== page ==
What’s that old saying? Ah, yes, it’s right here in Google’s corporate handbook: never apologize, never explain.
The online ad giant has expressed its regret to the government of Ghana for a software bug that made it appear last week that the country’s cedi currency had collapsed.
According to the country’s Ministry of Finance, Google’s currency conversion widget – presented in response to a search like “1 dollar to cedi” – “displayed a cedi to dollar rate that was four times the actual value, alongside erroneous market rates of a number of currencies against the Ghanaian Cedi.”
The cedi, presently trading at about 5.22 per dollar and around 5.56 last week, hit 22.72 per dollar according to Google, meaning the currency would buy four times fewer dollars than the day before.
The resulting confusion surfaced online and across social networks, but fell short of mass panic – other more reliable sources of exchange rates provided a reality check – though the snafu nonetheless prompted Titi Akinsanmi, Google’s head of public policy and government relations for French-speaking Western Africa, to send a little note to Ghana’s Minister of Finance and the Governor of the Bank of Ghana.
An excerpt from the missive, published by the Finance Ministry, explained that Google is aware of the inaccurate currency conversions on Friday, March 15, and attributed the issue to “a minor glitch that was quickly fixed.”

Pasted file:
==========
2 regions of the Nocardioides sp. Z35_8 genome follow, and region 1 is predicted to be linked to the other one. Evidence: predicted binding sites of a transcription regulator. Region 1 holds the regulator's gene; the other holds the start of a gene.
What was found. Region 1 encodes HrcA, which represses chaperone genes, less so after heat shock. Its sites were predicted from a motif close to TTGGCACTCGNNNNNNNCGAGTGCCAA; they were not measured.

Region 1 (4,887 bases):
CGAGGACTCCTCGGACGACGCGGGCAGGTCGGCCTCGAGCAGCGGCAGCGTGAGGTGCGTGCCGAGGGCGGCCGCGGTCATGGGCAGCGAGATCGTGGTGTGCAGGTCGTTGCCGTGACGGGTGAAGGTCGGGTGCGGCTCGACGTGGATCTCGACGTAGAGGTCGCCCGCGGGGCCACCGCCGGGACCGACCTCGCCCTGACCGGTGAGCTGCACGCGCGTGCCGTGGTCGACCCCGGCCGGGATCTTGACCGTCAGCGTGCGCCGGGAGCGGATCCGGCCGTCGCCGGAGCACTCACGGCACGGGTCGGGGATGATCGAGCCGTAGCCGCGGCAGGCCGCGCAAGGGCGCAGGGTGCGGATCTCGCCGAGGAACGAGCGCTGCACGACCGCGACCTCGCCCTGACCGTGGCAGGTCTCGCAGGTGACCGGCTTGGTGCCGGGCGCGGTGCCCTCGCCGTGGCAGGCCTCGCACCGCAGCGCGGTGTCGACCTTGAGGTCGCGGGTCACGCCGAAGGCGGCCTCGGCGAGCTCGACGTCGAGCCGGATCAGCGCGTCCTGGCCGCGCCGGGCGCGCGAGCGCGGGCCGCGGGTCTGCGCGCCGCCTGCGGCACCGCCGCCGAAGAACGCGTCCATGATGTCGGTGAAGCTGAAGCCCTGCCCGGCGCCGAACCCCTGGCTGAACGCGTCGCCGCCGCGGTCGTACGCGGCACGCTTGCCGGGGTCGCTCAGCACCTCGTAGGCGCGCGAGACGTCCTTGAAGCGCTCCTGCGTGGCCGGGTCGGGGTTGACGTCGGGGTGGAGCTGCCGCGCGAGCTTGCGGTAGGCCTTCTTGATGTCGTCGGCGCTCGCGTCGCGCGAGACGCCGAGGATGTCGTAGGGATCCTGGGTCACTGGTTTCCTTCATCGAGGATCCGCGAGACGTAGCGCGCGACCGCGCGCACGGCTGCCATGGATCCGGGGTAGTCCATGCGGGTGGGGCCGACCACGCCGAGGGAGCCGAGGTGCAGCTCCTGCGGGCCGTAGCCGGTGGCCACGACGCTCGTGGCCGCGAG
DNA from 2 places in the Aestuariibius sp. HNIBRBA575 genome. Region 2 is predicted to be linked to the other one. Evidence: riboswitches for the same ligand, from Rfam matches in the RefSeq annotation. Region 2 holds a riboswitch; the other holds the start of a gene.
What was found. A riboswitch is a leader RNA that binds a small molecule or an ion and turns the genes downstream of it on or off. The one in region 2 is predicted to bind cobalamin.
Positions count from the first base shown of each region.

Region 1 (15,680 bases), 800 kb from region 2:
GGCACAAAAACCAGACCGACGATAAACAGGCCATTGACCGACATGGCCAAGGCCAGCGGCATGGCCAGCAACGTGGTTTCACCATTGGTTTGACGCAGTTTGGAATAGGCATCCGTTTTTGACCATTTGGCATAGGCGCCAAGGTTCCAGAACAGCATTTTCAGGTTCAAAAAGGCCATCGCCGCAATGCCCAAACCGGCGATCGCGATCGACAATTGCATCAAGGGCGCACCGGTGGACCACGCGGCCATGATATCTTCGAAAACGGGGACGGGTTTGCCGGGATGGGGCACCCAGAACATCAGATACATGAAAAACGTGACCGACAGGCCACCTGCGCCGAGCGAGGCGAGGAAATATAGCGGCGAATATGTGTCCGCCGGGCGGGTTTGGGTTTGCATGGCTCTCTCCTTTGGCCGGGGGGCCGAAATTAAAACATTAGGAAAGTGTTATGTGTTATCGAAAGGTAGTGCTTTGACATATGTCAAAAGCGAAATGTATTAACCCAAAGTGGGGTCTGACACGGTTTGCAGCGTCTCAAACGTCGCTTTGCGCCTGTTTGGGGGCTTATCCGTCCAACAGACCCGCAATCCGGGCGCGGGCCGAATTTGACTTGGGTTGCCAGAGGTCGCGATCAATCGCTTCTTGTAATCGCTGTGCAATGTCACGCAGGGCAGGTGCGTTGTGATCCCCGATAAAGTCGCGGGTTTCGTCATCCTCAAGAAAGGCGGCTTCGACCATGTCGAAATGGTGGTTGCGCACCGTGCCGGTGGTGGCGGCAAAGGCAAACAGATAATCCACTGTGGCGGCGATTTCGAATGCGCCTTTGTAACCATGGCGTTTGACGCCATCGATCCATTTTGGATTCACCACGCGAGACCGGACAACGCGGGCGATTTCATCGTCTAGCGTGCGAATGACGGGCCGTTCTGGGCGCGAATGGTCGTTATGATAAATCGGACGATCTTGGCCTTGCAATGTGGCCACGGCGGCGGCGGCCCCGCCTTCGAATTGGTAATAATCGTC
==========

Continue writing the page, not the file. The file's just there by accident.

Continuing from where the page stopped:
“We always aim to provide people with the most relevant, useful information to help them to make the right decisions,” said Akinsanmi. “But sometimes there are temporary issues that can cause people to have undesired experiences, like the one this past Friday. This was regrettable.”
The Finance Ministry, in calling attention to Google’s response, appears to be displeased by the absence of contrition. “Although she expressed regret over what has affected two other countries since the beginning of the year, Mrs Akinsanmi stopped short of apologizing for the glitch,” the Finance Ministry said in a statement.
The two other countries vexed by Googly glitches are Nigeria and Pakistan. In February, Nigerians searching Google for exchange rates saw the rate for the Nigerian Naira currency drop to 184 per dollar while the official exchange rate remained at about 306.
Google at the time acknowledged the problem via Twitter and said the company removed its “conversion onebox” from surfacing in search results until it could be fixed.
In January, Pakistanis were contemplating a similar exchange rate windfall, which would allow them to buy far more dollars than expected per Pakistani Rupee.
Google’s currency conversion widget includes a disclaimer that says the company cannot guarantee displayed exchange rates are accurate.